Documents and Media lists your current folder’s subfolders and file entries. A
file entry is the Document Library’s representation of a file. It wraps the
file to better leverage it within Liferay DXP and to associate additional
information and metadata with the file. File entries are displayed using icons,
by default. You can select either icon
(), or list
() display style. The icon
display style shows a file as a cover image. If the file is an image type file,
the image is used as the file entry’s cover image. If the file isn’t an image,
Documents and Media displays a generic image for that file type. Also displayed
with each file icon is the file’s suffix (e.g., JPG for a file ending in
.jpg), last modification timestamp, name, and status (e.g., Approved,
Draft, etc.). And each file has an Actions menu. The actions are also
available from within the file entry’s view, which we’ll explore soon. The
descriptive and list display styles provide the same functionality, but display
the file entries in rows.
To see the current folder’s details click the Information icon (). An area with the folder’s name appears. It shows the number of items in the folder. It also shows a Subscribe icon () you can select to get notifications about files added to or modified in the folder. Lastly, the Actions icon lists actions you can perform on the current folder. Above the Information icon and Display Styles is a Search that enables you to find files by keywords.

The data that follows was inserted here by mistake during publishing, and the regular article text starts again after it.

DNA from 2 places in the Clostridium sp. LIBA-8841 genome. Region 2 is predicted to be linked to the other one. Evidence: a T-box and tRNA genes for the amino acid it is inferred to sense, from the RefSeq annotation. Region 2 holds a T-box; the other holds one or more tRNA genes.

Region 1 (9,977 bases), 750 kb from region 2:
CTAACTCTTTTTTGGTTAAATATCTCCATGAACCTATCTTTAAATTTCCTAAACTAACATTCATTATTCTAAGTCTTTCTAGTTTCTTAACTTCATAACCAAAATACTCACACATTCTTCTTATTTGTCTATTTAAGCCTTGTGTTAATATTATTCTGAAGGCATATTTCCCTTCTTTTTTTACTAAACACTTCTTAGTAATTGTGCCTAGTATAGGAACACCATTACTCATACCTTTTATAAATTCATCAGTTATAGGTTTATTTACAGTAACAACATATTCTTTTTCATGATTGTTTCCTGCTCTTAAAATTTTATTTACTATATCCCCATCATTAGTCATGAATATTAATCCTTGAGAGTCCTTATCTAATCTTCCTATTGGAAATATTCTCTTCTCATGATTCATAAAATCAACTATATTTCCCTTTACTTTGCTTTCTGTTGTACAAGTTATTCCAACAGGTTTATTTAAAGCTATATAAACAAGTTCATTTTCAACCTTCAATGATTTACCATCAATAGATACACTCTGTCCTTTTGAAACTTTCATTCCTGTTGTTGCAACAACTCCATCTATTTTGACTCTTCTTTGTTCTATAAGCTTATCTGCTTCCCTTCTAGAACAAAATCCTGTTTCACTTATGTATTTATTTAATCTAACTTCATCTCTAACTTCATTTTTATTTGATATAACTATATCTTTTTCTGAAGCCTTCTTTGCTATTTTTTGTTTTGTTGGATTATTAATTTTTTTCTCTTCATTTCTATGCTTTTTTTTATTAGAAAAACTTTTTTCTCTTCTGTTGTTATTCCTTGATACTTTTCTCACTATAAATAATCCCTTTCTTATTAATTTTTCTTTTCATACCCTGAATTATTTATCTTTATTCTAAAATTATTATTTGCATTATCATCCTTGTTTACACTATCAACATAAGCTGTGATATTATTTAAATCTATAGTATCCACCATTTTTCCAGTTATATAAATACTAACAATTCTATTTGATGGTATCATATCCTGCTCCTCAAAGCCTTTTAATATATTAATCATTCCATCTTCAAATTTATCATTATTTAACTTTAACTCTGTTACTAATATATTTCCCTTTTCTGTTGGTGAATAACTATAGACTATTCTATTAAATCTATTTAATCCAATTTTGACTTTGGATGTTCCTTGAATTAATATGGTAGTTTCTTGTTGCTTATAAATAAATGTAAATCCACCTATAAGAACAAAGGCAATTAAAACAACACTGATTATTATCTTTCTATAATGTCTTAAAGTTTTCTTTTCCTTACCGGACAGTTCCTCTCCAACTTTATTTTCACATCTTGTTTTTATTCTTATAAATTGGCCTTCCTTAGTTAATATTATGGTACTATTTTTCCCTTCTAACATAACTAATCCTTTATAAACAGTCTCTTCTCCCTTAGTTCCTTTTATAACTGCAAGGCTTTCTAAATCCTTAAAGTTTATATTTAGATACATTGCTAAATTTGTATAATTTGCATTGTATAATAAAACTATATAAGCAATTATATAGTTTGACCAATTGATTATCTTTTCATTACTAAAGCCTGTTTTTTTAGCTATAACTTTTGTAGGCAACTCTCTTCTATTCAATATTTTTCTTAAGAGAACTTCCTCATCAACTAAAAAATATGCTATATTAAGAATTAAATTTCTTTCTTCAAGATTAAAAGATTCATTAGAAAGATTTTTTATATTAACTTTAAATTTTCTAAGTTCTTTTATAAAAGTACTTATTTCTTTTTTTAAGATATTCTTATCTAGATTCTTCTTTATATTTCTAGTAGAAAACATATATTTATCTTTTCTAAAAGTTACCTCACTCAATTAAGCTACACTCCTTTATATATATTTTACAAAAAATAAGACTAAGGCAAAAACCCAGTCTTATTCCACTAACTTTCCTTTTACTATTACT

On the other side of the screen also in the top area is a filtering selector. It’s default option is All. Click it to see the other filter options. The All option (default) shows all of the current folder’s immediate subfolders and files. The Recent filter shows the most recently modified files, Mine lists all the current user’s files (no matter their folder), and Document Types filters on files of the selected document type. If a Document Library contains more documents than it can display at once, you can use the navigation tool at the bottom of the app’s window to either switch your view to another page or configure the page to display more documents per page.